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FAQs About Pennsylvania’s Dram Shop Laws

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A man was recently injured while inside a pub and is now suing the establishment as well as the individual that injured him. The man was inside a bar when a patron continued to be served alcohol after he became visibly intoxicated. The patron tried to take the man’s seat and was asked to leave by bartenders. After the man asked the patron to stop being disruptive, the patron punched him in the head and the man suffered injuries that required stitches.

Individuals that are hurt by intoxicated people can sue the restaurant, bar, or even the private host that continues to serve them if underage, but these laws are largely misunderstood. Below are some of the most frequently asked questions about the dram shop laws of the state, and the answers to them.

What is the Dram Shop Law in Pennsylvania?

Under the dram shop law in Pennsylvania, establishments and individuals licensed to serve alcohol can be held legally responsible for injuries and other damages an intoxicated person may cause. While the law does apply to restaurants and bars, it also applies to private events, as well.

The dram shop laws in the state are often cited when a drunk driver causes a serious auto accident. However, as in the above story, there are other situations in which a person or establishment can be held liable, too. Even if a person becomes intoxicated and falls or becomes injured, they can still sue the establishment for over-serving them.

Do Dram Shop Laws Apply to Private Parties?

Yes. When an individual hosts a party and they over-serve an underage guest who then injures someone, the host can be held liable. Catering companies and bar services can also be held legally liable if they over-serve guests at a private party and one of them injures another person.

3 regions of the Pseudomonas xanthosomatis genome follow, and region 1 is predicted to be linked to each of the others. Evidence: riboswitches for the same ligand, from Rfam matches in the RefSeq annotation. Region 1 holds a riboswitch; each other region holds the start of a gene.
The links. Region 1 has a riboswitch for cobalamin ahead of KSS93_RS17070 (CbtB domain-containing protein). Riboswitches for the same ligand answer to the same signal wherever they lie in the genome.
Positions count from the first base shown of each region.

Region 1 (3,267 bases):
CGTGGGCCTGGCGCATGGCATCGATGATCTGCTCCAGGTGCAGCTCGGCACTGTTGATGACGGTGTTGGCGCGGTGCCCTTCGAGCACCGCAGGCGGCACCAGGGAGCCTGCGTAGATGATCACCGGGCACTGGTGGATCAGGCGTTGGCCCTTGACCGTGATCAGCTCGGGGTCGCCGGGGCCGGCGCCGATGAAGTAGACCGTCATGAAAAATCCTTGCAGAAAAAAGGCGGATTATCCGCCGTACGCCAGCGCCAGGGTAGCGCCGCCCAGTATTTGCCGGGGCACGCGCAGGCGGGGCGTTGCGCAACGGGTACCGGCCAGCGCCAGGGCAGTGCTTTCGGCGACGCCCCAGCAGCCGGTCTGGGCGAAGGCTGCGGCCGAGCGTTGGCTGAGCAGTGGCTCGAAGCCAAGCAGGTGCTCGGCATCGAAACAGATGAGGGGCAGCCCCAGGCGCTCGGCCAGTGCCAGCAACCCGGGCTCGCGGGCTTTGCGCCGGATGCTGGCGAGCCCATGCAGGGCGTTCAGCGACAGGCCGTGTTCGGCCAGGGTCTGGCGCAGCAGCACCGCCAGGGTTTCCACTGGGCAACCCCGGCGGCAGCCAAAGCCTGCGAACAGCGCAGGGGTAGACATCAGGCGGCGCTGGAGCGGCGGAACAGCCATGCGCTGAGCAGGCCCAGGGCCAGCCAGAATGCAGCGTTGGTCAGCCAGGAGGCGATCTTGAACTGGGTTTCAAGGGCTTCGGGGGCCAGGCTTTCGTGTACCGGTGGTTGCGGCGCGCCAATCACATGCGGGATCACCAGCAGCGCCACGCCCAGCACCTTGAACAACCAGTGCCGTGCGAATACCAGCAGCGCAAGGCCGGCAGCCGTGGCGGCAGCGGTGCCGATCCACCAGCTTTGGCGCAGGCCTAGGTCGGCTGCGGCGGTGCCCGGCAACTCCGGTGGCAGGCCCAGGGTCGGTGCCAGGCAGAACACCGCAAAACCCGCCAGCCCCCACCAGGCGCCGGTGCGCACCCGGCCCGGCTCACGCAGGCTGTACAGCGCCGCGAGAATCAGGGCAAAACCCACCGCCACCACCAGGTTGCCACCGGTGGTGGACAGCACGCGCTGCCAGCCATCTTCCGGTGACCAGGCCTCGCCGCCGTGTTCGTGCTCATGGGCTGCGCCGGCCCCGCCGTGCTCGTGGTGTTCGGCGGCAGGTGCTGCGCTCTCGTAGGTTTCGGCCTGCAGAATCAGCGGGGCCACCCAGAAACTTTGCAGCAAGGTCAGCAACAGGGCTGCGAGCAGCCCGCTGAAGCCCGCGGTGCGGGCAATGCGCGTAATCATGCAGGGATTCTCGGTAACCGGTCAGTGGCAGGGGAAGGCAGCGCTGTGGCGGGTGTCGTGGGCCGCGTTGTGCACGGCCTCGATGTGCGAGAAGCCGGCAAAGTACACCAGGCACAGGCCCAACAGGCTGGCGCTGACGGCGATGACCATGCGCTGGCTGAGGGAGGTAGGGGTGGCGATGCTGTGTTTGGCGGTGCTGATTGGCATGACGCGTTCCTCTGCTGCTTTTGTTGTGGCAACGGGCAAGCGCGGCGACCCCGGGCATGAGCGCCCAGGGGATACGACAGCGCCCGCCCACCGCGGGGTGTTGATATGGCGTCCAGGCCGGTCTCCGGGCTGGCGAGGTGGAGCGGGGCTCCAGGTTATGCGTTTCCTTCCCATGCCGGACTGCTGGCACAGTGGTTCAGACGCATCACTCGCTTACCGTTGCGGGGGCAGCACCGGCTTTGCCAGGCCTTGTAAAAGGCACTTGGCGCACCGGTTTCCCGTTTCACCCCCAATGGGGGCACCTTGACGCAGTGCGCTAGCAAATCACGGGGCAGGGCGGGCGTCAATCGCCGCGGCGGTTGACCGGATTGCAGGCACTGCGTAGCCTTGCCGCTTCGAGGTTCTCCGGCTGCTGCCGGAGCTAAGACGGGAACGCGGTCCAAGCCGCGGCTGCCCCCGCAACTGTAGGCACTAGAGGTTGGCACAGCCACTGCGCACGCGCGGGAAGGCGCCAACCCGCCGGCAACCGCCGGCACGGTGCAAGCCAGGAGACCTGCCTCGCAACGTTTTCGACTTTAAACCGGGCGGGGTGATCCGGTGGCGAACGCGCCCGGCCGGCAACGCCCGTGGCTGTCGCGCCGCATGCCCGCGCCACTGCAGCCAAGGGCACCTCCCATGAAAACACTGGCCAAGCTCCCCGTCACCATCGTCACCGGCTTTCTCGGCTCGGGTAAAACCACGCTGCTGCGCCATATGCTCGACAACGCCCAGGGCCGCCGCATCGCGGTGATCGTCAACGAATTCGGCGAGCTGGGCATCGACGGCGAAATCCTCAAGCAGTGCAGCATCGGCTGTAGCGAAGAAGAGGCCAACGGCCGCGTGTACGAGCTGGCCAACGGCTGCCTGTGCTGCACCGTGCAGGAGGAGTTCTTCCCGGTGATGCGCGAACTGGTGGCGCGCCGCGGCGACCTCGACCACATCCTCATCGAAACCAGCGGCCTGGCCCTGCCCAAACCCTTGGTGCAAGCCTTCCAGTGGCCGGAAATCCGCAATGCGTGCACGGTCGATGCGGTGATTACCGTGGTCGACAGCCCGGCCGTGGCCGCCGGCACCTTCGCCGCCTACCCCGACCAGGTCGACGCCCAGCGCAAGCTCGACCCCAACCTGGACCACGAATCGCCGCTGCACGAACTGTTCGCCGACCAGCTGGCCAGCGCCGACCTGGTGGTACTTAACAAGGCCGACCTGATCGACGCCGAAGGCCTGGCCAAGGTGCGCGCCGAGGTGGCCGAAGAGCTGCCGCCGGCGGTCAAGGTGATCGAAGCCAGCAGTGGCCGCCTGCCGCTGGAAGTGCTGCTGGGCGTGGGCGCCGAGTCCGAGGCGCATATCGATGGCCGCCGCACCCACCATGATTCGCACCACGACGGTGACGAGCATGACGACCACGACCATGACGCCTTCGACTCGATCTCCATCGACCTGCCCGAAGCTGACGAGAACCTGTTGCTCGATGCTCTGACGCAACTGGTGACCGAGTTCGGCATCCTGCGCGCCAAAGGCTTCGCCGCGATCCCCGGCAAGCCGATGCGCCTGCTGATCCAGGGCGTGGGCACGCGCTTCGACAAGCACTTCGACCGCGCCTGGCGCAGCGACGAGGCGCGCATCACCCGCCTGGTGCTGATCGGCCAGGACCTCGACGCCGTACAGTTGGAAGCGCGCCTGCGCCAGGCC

When Should Hosts Stop Serving a Person?

Everybody processes alcohol differently and so, it is not always easy to determine if a person is intoxicated. The most common signs of intoxication include:

  • Incoherent speech
  • Slurred speech
  • Difficulty concentrating
  • Bloodshot eyes
  • Glassy eyes
  • Falling or stumbling
  • Slow reaction times
  • Poor coordination
  • Impaired judgment
  • Impaired fine motor skills, such as if someone has trouble opening their wallet

When a bartender notices these signs of intoxication and continues to serve someone alcohol, the bar can be held liable for paying any damages that result.

Call Our Personal Injury Lawyer in Philadelphia Today

Whether you have been hurt by a drunk driver or you have been injured during an altercation, our Philadelphia personal injury lawyer can help. At van der Veen, Hartshorn, and Levin, our skilled attorney will determine who is liable for paying the financial compensation that can help you recover from your injuries. Call us today at 215-515-6892 or fill out our online form to schedule a free consultation and to learn more about how we can help with your case.

Resource:

pennrecord.com/stories/611255927-man-sues-pub-and-individual-for-physical-altercation

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